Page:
Remember the old playground chant: “Sticks and stones may break my bones, but words will never hurt me”? Some of us said this in reply to a taunt or tease we didn’t want to allow into our minds. Sometimes we shouted it, as if the volume could drown the violent language meant to cut us down, rather than build us up.
I thought about this recently when I heard third-hand that someone was talking about me, though not to me, about something they believed I did. For a while, I felt bad, wondering what was going on with them (whoever “they” are) that they chose not to speak to me directly. I scoured my brain to imagine what I might have done, or didn’t do, to incur their disapproval.
I know I’m not alone in this experience. For no matter where we live or work, we encounter those who want to exert their power by belittling, degrading and denigrating, rather than encouraging, nurturing and supporting. We know and feel the words – especially as a clenched gut or pounding heart. It doesn’t matter whether they’re expressed in person or via phone, text, e-mail or social media. They often begin as “You” statements, and no matter how they’re expressed, they’re a form of violence.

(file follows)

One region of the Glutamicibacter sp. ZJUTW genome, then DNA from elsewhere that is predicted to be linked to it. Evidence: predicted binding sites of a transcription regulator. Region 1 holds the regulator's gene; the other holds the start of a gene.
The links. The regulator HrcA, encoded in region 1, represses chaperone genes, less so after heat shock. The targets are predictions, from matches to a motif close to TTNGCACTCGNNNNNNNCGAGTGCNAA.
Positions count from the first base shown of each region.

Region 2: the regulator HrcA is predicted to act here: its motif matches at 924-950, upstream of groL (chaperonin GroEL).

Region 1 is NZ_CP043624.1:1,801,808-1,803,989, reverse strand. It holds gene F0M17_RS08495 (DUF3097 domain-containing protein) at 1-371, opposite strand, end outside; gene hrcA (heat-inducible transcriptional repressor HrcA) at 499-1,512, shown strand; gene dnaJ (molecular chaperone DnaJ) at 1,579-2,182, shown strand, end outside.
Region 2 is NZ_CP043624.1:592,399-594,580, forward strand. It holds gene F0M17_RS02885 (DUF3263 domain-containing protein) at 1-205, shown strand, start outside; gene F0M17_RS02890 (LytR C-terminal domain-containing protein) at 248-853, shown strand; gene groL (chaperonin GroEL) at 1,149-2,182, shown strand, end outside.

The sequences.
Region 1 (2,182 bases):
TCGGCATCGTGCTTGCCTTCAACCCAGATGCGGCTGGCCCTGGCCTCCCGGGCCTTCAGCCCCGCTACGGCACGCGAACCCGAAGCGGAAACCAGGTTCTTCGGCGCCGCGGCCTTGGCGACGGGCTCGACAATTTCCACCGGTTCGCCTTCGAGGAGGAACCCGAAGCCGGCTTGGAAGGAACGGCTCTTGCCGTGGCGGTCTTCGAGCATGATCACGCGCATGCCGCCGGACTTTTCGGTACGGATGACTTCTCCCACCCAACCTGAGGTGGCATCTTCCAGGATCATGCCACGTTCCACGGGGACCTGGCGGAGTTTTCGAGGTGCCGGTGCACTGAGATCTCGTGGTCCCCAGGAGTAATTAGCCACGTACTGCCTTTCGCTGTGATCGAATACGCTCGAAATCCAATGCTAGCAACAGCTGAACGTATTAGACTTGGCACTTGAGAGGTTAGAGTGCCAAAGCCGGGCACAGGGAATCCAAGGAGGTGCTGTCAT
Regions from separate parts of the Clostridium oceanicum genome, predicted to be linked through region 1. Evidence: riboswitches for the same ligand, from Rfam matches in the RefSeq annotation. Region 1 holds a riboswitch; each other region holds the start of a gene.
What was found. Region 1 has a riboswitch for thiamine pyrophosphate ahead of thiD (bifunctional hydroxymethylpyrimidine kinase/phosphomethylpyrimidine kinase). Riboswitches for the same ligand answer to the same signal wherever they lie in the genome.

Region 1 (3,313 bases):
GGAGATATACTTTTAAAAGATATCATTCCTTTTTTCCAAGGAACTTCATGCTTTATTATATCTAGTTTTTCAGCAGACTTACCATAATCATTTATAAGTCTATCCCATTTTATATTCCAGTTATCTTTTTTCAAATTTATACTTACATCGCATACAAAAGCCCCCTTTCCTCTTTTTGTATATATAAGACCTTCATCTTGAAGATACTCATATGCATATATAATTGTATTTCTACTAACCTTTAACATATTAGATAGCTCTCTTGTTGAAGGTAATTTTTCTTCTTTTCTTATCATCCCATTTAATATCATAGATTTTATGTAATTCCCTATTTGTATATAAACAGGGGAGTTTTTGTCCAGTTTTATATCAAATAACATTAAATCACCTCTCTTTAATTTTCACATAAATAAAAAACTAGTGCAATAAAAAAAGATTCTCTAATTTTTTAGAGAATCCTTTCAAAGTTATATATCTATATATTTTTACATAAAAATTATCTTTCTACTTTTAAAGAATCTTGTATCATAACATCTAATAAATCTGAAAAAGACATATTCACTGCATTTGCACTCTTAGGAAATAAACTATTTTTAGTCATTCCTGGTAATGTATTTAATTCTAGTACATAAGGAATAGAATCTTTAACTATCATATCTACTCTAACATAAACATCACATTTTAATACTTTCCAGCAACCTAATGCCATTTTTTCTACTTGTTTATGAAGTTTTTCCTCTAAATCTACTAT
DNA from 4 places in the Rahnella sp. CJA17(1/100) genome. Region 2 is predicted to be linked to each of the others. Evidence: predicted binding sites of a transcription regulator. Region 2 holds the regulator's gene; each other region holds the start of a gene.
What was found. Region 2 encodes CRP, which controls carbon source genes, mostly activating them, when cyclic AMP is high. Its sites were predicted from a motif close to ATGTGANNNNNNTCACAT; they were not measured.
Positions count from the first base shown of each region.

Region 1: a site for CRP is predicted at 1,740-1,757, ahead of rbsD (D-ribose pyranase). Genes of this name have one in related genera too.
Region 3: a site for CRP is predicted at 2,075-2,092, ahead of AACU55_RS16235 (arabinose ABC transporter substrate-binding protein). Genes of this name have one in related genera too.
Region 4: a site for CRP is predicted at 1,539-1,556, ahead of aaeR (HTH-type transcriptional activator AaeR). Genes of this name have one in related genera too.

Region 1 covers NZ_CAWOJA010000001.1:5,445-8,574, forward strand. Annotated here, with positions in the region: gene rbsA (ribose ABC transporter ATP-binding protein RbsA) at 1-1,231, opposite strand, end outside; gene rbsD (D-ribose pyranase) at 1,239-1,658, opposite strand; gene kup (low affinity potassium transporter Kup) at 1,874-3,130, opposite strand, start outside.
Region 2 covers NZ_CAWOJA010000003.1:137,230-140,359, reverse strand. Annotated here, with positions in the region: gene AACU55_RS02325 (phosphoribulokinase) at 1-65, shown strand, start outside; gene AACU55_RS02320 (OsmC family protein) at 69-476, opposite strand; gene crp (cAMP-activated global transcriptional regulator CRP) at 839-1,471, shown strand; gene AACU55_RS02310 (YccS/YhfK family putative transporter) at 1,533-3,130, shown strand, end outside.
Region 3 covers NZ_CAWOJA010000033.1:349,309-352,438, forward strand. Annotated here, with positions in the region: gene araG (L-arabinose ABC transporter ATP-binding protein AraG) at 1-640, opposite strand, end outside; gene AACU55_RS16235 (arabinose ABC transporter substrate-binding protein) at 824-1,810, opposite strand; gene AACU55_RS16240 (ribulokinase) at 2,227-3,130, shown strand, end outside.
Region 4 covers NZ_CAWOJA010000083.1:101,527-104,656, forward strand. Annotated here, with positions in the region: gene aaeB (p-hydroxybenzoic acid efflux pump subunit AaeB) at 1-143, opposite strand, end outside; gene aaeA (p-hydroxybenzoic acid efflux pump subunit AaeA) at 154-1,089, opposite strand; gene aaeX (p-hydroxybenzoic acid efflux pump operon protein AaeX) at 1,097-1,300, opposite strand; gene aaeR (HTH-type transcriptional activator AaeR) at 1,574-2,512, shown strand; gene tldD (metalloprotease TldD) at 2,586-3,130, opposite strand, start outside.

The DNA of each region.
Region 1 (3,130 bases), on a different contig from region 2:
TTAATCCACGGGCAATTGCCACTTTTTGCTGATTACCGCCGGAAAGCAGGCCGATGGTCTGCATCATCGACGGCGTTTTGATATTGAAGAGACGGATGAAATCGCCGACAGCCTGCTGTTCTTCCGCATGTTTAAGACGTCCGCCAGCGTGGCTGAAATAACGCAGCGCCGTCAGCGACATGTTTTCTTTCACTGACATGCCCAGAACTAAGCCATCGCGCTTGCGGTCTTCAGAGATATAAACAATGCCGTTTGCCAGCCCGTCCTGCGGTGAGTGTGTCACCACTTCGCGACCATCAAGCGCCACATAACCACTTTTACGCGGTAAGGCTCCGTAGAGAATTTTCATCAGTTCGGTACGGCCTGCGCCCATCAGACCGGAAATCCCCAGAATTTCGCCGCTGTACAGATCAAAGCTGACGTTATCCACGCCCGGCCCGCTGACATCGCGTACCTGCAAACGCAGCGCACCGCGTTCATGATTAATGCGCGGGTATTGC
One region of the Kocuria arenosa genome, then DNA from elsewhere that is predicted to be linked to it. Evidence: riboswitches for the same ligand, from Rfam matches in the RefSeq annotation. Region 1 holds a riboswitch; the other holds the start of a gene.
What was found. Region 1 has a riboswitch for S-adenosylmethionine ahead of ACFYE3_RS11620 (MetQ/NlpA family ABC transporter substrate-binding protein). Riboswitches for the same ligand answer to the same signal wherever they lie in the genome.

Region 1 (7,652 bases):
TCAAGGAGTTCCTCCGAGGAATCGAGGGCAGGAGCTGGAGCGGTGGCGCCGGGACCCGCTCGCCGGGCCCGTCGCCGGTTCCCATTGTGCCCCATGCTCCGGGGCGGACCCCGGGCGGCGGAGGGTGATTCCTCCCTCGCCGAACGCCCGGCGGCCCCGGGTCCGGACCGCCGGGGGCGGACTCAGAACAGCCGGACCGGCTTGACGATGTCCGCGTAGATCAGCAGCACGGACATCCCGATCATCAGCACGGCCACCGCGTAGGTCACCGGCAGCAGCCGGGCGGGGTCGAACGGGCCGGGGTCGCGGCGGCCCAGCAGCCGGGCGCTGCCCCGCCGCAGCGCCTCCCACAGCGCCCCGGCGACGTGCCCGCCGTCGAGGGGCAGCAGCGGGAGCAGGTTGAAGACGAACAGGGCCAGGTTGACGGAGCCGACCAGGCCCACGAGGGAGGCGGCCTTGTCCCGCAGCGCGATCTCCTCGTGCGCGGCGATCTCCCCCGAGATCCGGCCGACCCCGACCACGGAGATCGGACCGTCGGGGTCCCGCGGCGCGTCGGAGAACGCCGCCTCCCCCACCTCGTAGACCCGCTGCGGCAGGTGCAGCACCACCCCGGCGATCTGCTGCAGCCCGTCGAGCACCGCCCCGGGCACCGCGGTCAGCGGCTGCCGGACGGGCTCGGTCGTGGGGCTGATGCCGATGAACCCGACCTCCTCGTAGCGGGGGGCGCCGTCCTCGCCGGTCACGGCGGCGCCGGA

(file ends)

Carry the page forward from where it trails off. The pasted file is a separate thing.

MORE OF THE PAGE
Dr. Marshall Rosenberg, founder of the Center for Non-Violent [Compassionate] Communication, said: “While we may not consider the way we talk [or write] to be ‘violent,’ our words often lead to hurt and pain, whether for others or for ourselves.” So, while the playground chant sounds fine in theory, it rarely rings true, because words can hurt much more than sticks or stones.
If we break a bone, we can rush to an Emergency Room for physical mending, but emotional healing in the Emergency Room for devastated spirits and broken hearts can be a slow, painful process. Furthermore, the platitude not to take something personally may provide comfort later, though initially it spiritualizes away our true feelings and the pain the speaker doesn’t want to experience.
So, as we rise in faith, growing more emotionally healthy and spiritually mature, we discover: We get to choose our feelings — as well as our words. Then, we begin to act, speak, think and write differently by using life-affirming vocabulary which includes abundance, compassion, ease, energy, fun, harmony, joy, laughter, love, mutuality, patience, peace, support, and trust. We decide to nurture ourselves daily with silence, prayer and meditation. We find ways to refresh and renew at the spiritual venue of our choice and/or with positive spiritual education.
Especially, we remember: We’re each Divine Creations of God, the One Divine Creator, Unconditionally Loving, Infinitely Compassionate, and our words reflect that awesome, powerful truth.
© 2016 – Rev. Jennifer L. Sacks. All rights reserved.